Charity giving can be a hair-raising business
A DAD'S LIFE:Suffering personally from sponsorship and fundraising
I REMEMBER walking round Marley Grange estate in Rathfarnham when I was a kid, looking for sponsorship.
“Eh, will you sponsor me on a walk?”
“I get that, genius, but which one?”
“I dunno. This one.” I’d hold up the card that contained the names of existing sponsors, ie my parents and, unbeknownst to them, my grandparents.
“How far are you walking?”
“About two miles.”
“Janey, that’s not very far. How much d’you want?”
“Dunno. A pound?”
“I’ll do you 10p a mile. Come back when it’s done.”
Hated it. Bloody sponsored walk rolled around every year and we were expected to march around the estate and harass people into coughing up the readies because we were being forced into a stroll around Marley Park some bleak Sunday morning. The teachers hated it too, forced as they were into accompanying us on these out-of-hours jaunts.
Imagine that happening now. Sending your seven year old off to call into strangers’ houses looking for money. Often they’d say, “Come on in while I hunt in my purse for change. Would you like a bikkie?”
In we’d go, not a bother. We’d got the warnings, don’t go in the door, stay outside, but that would have been rude wouldn’t it? You couldn’t ask someone for money and then not go inside when they invited you in so nicely. The 1970s. Brilliant.
My kids don’t go door to door, they speed-read instead. This I am really happy about. They even know the name of the charity they’re reading for. The MS Readathon is an annual event for us, but this is the first year both kids have been able to take part. Hence we have a little bit of internal competition. The younger has no chance of reaching the elder’s book tally from last year so we have to introduce a handicapping system, whereby a word per minute rate is established and length of age-appropriate books is taken into account. It all becomes very scientific and mysterious.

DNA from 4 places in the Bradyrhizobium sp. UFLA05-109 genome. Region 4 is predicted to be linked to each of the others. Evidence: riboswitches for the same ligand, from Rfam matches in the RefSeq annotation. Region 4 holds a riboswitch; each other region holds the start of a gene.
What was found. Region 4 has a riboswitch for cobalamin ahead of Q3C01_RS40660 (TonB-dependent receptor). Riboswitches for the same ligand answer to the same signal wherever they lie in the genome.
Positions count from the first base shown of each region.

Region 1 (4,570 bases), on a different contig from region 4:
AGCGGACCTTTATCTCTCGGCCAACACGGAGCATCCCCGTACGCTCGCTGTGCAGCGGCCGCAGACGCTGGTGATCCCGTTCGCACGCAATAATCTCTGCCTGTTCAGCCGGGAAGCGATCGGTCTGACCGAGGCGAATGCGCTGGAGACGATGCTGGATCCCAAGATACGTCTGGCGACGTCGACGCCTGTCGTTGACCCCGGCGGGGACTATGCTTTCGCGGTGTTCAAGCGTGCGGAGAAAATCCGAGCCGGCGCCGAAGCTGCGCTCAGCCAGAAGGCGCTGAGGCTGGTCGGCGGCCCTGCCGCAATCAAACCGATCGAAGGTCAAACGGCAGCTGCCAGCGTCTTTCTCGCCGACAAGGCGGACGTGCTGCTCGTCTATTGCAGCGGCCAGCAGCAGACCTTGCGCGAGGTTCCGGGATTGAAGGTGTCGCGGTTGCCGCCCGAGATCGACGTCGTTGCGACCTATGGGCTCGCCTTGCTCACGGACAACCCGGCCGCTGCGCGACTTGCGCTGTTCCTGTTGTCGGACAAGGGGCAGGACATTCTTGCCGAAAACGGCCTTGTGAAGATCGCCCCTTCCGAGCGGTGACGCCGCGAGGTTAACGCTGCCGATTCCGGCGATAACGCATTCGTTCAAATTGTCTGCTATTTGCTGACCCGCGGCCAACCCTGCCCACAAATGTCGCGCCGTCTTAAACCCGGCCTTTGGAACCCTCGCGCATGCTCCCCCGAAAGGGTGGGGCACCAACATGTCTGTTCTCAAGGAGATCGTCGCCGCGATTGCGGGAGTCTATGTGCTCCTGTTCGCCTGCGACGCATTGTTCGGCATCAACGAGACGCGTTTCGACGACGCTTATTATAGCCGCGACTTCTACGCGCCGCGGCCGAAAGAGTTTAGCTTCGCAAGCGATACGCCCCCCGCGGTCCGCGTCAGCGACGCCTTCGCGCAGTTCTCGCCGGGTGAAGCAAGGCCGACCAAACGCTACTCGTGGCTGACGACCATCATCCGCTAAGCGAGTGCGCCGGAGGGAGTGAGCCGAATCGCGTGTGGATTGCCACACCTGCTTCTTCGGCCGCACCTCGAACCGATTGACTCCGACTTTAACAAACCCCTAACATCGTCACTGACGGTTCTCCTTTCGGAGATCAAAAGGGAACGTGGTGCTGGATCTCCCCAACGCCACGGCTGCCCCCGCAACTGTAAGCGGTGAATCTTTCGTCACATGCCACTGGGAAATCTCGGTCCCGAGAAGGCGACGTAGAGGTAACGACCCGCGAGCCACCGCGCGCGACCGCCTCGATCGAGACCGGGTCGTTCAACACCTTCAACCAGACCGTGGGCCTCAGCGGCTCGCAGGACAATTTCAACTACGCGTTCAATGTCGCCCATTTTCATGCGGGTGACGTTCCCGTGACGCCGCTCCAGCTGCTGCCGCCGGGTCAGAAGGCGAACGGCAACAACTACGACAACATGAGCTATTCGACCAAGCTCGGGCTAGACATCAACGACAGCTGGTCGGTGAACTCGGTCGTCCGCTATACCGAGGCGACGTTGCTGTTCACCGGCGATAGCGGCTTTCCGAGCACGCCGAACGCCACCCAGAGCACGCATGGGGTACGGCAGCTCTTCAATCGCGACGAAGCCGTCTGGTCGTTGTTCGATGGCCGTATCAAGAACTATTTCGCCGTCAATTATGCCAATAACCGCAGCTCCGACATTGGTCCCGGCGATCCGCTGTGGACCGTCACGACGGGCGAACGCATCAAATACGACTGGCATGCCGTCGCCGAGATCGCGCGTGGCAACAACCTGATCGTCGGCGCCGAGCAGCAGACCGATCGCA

Most importantly, the kids get to participate in a fundraising drive for a worthwhile charity by doing something worth their while.
Everyone involved in the transaction benefits, the charity, people living with MS and the kids who, even though they are aiming to pitch through as many pages as possible at pace, will undoubtedly unearth a new author or subject area. I am the only one who will suffer. I will have to empty my wallet for each book read. MS Ireland should buy me a penthouse in Dublin 4 for the reading- related monies I have been hit for over the years.
This sort of fundraising is ingenious, whoever came up with it hit the nail square in the head. You convince people to raise money in a quasi-
competitive environment by engaging in an educational activity. Nobody can complain, and everybody empathises with the recipients.
I’m no Lance Armstrong (I ride clean, among other things) but I’ve done a couple of marathons for charity. The first was in 2007. All I had to do was mention Crumlin children’s hospital and the chequebooks were out. I tried the same in 2010 for Croí, the west of Ireland heart health charity: “Would ye ever feck off with yourself trying to fund a holiday with my money.” The world had changed.
Now, to have any chance of parting someone from their hard-earned, you need a convincing hook. Kids must improve themselves. Adults must prove themselves. Taking part in a sporting event? I laugh at your marathon. If you’re not double Ironmanning or swimming channels, don’t come near me. Standards are high now, and the giving business is a competitive one.
Which makes me all the more astounded at the global phenomenon that is Movember. From next week we will have to grin and bear the sight of every second geezer of shaving age succumbing to his inner Village People. The cause is important and a man of my advancing years has to be aware of the increasing possibility of prostate cancer. But seriously. Give you money for growing a ’tache? Every gangster between the canals will be jangling with charity change. We are deaf to all utterances when the speaker looks like Motorhead’s Lemmy.
Maybe it’s what we need though. A little facial hair brevity to ease the pain. I can see Michael Noonan sporting a hefty Viva Zapata! on budget day. I’ll be channelling Tom Selleck when I renew my door-to-door collections, armed with my daughters’ sponsorship cards.